He made clear he had received approval from the Israeli government to spend the extraordinary sum of £1 million ($1.2 million) on ferrying the 60 or so Labour MPs to be wined and dined in Israel.
In response to this extraordinary proof that the coup against him was sponsored by Israel and organized by someone whose job was to bring down anyone seen as its political opponent by fair means or foul, Corbyn said nothing for days.
He left it to Shadow Foreign Secretary Emily Thornberry, who backed Corbyn in the leadership election, to describe the affair as a “national security issue.” Late Friday, Corbyn belatedly sent a letter to May also stating that the issue was “clearly a national security issue,” while saying nothing about its connection to the campaign to remove him as the elected Labour leader.
“The exposure of an Israeli embassy official discussing how to bring down or discredit a government minister and other MPs because of their views on the Middle East is extremely disturbing,” Thornberry declared, denouncing “Improper interference in our democratic politics by other states” and calling for “an immediate inquiry into the extent of this improper interference...”
Nothing was said by Thornberry about Israel’s efforts to “take down” her own party’s leader.
Just a single article, bereft of serious analysis, on the issue has appeared on the pro-Corbyn news web site, The Canary.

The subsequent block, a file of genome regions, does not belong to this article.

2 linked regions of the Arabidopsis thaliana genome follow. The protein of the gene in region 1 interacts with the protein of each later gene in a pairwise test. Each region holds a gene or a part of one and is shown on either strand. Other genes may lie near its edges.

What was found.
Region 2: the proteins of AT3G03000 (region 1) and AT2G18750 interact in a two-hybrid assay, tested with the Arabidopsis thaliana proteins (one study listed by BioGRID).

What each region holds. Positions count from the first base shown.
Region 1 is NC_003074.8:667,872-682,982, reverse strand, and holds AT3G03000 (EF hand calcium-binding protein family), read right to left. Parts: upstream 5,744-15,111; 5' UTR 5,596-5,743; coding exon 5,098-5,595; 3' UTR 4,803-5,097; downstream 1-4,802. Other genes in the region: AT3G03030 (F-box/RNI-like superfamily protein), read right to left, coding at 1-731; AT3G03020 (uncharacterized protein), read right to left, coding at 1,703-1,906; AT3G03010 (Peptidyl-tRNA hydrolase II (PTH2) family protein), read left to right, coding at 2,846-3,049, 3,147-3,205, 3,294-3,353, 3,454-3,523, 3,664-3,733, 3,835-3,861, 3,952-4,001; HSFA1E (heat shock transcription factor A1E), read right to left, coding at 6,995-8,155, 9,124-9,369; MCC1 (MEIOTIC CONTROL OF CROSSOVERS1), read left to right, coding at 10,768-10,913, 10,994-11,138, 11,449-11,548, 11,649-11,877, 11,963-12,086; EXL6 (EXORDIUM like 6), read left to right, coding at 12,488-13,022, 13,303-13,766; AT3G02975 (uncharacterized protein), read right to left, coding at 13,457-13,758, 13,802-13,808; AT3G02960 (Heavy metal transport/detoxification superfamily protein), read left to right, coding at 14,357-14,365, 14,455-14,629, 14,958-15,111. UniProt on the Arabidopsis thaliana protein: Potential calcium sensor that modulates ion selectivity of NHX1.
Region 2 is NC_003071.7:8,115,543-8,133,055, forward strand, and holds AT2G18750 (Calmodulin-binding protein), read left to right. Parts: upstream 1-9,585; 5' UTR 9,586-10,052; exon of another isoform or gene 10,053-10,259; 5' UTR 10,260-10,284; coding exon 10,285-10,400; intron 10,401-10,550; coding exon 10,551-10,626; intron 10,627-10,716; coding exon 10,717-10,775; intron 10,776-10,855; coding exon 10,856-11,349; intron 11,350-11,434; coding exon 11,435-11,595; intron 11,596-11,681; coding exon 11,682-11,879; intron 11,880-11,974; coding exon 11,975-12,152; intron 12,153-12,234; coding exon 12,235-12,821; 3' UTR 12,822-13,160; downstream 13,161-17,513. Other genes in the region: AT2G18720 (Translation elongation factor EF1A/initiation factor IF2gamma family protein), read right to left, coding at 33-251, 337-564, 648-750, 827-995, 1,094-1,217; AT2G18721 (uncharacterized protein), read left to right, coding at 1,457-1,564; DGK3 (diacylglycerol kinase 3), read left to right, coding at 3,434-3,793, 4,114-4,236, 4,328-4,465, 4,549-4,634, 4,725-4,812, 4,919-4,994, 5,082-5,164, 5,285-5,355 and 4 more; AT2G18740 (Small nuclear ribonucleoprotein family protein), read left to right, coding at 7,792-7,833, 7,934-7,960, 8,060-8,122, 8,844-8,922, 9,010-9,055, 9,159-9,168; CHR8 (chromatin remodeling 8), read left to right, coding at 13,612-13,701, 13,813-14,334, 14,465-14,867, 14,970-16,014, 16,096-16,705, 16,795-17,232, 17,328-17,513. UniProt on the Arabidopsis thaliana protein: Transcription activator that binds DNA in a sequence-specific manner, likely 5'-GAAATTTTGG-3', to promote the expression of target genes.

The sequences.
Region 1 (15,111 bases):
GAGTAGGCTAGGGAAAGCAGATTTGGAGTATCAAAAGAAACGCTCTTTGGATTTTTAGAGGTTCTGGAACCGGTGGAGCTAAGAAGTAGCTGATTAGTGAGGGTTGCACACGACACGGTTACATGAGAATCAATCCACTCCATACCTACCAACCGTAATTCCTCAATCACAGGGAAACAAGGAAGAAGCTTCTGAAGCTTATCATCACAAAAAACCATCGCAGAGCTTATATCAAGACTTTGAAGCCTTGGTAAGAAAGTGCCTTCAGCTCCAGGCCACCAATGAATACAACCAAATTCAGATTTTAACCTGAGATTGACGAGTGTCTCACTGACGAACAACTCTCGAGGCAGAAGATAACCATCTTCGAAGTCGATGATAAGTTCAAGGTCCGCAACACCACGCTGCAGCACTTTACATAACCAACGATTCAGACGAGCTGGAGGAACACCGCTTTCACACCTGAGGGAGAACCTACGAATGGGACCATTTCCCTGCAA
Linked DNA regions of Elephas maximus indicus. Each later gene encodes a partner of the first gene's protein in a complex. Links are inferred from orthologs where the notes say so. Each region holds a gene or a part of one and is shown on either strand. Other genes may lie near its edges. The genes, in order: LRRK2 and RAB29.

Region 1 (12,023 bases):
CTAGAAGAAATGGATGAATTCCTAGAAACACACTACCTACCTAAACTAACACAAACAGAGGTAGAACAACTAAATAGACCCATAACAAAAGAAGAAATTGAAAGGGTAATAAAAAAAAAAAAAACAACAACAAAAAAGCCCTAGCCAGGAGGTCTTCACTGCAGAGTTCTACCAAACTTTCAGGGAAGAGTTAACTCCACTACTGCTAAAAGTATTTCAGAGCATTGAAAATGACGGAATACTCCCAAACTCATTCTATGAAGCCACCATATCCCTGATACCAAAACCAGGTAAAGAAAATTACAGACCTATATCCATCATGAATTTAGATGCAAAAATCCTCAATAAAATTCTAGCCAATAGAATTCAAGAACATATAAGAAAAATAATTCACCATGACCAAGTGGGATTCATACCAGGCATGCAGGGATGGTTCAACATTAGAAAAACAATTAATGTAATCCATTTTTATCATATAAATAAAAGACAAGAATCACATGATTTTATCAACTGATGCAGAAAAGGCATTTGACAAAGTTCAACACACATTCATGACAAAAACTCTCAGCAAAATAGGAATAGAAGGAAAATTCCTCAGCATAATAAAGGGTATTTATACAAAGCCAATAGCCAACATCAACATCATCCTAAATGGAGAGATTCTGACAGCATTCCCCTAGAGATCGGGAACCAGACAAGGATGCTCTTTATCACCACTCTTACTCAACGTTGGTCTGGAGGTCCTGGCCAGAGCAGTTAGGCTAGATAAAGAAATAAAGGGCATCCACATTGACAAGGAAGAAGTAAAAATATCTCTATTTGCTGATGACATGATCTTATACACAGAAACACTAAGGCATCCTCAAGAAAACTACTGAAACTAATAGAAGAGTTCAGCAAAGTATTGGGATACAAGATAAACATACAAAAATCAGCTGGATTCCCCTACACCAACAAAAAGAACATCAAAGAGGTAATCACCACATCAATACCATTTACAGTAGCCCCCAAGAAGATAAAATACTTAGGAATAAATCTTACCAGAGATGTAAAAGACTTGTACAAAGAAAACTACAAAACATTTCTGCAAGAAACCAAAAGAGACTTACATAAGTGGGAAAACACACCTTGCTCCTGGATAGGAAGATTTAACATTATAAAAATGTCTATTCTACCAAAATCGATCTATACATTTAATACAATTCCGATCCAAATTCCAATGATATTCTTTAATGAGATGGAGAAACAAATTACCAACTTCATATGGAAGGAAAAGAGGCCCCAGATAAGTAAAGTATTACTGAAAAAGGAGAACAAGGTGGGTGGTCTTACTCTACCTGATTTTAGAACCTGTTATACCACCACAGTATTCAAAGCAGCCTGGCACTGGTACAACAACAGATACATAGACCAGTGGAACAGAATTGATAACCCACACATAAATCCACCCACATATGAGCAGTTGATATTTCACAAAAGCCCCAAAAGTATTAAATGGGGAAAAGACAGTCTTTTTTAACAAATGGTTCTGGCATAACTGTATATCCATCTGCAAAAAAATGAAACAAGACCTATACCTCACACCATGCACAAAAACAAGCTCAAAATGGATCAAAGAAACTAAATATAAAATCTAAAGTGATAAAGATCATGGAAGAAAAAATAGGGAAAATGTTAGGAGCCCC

While May’s silence is bound up with her attempts to cultivate Trump, Corbyn’s is part of his ongoing efforts to appease his party’s right wing.
For months, Corbyn and his supporters faced slanderous accusations of anti-Semitism, focusing almost exclusively on any criticisms made of Israel’s brutal treatment of the Palestinians. Many were summarily suspended or expelled from the party on the basis of such trumped-up charges.
This manufactured scandal was used to prepare the way ideologically for the adoption, expected later this year, by the May government of a definition of anti-Semitism drawn up by the International Holocaust Remembrance Alliance. The definition opens the way to widespread criminalising of political criticism of Israel, including as examples of anti-Semitism, “Denying the Jewish people their right to self-determination, e.g., by claiming that the existence of a state of Israel is a racist endeavour” and any comparison made between “contemporary Israeli policy” and “that of the Nazis.”
Corbyn’s reaction to this witch-hunt was to urge everyone to unite once more in the interests of “the party”. For the same reason, the last thing he would want to do now is expose how his Blairite opponents conspired to remove him from office with the government of the arch war criminal Netanyahu.